Singapore’s future prosperity and security would be subject to Beijing’s largesse; Singapore would have to defer to China under such an arrangement. The concept comes from Finland’s relationship with the Soviet Union during the Cold War, in which Helsinki kept all the formal trappings of sovereignty, but submitted to Moscow’s preferences on foreign and security policy.

Sovereignty is not a dichotomous quality — it can be parsed into different components, each to varying degrees. Finlandisation is arguably already happening in South-east Asia at some level, given China’s growing regional dominance.

Self-neutralisation is another possible response to greater US–China contention in Asia, but this would risk making Singapore either irrelevant or an object of competition between the two major powers.

There is, of course, the choice of picking between Washington and Beijing, but such a move introduces the danger of betting on the wrong ally, provoking major power ire, or being reduced to a major power proxy.

Another reaction could be to work with like-minded regional actors facing similar circumstances on regulating regional affairs in ways that go beyond the Asean framework. Candidates include Australia, India, Indonesia, Japan, New Zealand, South Korea and potentially Malaysia — all have long-term interests in maintaining substantive autonomy alongside regional stability, prosperity and sustainability.

Such partnerships, if successful, can effectively manage the key aspects of regional affairs evenhandedly, and blunt Washington and Beijing’s need to directly oversee regional developments or compete for influence.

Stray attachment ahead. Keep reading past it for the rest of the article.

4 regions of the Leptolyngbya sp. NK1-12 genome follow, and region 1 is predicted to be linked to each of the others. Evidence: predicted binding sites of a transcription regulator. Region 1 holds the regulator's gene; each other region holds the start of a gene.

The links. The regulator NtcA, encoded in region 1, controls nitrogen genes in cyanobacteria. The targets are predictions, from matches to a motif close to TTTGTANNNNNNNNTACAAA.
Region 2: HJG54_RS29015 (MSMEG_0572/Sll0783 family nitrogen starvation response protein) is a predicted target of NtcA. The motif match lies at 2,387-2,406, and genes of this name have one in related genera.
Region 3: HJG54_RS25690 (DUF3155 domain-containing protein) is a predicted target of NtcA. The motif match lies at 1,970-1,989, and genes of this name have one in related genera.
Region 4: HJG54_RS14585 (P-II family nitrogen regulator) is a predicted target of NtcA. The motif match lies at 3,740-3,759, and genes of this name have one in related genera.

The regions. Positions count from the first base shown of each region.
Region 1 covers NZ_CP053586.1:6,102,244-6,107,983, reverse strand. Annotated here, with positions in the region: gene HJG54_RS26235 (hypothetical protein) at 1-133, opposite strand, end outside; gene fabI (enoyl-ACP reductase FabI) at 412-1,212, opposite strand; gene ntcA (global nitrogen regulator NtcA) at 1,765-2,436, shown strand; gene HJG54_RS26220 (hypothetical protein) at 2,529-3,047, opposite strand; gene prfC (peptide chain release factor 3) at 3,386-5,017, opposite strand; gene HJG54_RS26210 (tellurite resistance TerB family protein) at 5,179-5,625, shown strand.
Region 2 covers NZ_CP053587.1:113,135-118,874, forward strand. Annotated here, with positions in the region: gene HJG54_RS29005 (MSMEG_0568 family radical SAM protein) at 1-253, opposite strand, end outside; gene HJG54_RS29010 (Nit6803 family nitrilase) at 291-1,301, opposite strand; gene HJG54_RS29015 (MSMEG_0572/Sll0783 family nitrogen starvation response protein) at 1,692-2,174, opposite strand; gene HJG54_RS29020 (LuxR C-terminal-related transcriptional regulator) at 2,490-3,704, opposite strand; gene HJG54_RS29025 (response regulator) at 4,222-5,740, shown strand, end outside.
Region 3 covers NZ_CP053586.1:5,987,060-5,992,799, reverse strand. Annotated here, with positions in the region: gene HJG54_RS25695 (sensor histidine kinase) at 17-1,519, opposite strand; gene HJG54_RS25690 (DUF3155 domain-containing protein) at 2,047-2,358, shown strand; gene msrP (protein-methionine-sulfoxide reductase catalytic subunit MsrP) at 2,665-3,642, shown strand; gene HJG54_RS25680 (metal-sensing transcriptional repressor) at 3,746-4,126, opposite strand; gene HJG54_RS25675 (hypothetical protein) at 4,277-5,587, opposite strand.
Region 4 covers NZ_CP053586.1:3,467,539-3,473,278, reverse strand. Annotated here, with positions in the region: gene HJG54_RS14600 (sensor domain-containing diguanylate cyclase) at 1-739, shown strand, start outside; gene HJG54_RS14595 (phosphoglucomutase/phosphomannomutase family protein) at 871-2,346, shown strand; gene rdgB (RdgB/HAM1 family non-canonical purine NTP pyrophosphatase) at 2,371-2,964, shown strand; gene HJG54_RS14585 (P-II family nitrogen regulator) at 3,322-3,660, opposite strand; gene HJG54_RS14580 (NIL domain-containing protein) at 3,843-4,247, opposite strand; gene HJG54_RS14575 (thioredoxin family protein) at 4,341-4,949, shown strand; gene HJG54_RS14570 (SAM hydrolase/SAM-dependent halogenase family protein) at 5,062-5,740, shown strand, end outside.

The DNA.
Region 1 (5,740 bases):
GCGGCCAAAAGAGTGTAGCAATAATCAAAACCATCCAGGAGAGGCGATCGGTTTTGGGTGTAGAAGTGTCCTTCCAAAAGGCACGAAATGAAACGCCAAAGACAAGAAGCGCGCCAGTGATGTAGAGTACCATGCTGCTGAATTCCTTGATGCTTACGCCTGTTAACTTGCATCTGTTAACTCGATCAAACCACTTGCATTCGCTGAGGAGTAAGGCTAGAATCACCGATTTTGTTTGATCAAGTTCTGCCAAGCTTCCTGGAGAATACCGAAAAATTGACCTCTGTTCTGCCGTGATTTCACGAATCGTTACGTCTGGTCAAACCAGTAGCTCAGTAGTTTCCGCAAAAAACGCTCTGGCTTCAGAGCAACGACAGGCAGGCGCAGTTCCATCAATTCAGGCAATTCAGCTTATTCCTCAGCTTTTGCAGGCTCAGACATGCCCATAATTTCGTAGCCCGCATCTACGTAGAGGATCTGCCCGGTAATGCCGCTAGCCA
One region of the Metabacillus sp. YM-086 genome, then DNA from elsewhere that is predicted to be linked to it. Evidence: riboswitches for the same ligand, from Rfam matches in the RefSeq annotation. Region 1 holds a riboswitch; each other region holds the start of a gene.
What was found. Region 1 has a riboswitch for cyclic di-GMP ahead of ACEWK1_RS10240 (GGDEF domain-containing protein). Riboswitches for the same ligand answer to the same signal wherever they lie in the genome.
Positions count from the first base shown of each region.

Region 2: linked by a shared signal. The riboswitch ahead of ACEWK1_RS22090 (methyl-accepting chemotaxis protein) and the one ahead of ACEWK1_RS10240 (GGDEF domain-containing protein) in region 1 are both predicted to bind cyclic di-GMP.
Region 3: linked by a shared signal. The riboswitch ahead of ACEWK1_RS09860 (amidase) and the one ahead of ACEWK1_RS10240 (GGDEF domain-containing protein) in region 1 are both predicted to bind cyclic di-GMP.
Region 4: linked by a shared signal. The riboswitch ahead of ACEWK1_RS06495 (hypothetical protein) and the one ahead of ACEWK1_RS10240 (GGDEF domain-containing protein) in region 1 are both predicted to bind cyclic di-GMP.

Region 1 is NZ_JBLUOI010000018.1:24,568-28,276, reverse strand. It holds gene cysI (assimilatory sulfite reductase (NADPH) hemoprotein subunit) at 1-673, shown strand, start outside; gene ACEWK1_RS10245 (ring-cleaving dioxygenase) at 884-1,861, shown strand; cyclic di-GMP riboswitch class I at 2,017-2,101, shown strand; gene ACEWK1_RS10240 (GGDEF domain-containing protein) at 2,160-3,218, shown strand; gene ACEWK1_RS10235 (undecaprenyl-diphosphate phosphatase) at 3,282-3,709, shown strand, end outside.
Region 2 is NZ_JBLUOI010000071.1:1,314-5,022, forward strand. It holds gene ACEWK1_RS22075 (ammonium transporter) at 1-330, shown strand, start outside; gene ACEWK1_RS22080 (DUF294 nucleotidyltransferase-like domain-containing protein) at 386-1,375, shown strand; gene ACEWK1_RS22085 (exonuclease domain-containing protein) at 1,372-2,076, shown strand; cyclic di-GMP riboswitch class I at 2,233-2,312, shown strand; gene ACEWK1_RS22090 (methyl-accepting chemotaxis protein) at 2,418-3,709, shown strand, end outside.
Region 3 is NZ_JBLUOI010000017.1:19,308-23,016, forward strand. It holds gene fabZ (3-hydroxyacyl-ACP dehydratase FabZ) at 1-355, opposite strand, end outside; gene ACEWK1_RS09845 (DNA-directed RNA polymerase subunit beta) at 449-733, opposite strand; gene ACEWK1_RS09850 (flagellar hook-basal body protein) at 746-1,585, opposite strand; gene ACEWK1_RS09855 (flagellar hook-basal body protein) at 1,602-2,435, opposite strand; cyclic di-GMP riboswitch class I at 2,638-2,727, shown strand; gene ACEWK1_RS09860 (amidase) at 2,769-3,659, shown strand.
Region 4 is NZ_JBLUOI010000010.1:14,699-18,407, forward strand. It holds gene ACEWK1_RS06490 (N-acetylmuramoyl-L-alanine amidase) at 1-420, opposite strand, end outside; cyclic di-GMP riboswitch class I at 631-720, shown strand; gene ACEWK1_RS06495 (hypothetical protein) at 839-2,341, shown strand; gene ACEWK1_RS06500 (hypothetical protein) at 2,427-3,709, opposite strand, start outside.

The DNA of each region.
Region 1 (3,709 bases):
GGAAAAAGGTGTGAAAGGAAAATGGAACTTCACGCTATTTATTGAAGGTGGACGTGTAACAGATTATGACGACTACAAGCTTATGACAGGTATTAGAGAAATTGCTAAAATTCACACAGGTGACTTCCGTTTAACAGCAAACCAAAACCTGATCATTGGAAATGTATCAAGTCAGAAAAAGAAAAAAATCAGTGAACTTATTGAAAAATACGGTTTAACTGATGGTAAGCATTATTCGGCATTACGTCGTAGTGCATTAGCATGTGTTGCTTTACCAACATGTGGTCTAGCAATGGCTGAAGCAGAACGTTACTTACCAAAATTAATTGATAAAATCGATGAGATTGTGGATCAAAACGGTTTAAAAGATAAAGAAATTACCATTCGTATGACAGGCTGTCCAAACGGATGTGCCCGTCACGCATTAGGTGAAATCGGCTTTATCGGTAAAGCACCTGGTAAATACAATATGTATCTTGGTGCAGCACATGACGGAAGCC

Nonetheless, establishing an enhanced basis for jointly handling regional affairs must overcome significant collective-action problems and major power opposition.

The enormity of such tasks places Singapore’s fate in the hands of potential collaborators and ad-hoc cooperation rather than the established institutions and regimes to which Singapore is accustomed.

Political dynamics in Asia may ultimately compel Singapore to re-examine its long-held position on external affairs. The old, comfortable approach of working with Washington for security and Beijing for prosperity — having its cake and eating it too — may be becoming increasingly unsustainable. Adjustments in US–China relations might turn Singapore’s fence-sitting from strategic advantage into cause for consternation.

Going forward, Singapore may have to be less complacent and more active in taking steps to handle the changing nature of Sino–US relations and its consequences for Asia as disentanglement becomes more difficult.

It may even need to demonstrate visible leadership on tricky issues ranging from managing disputes to regulating regional relations or tackling cross-border crime.

This means being prepared to take political risks.

Singapore and other actors can no longer simply hope for a happy middle ground between Washington and Beijing, and must instead address a much more uncertain and unpredictable reality. EAST ASIA FORUM

ABOUT THE AUTHOR:

Ja Ian Chong is an Associate Professor of Political Science at the National University of Singapore.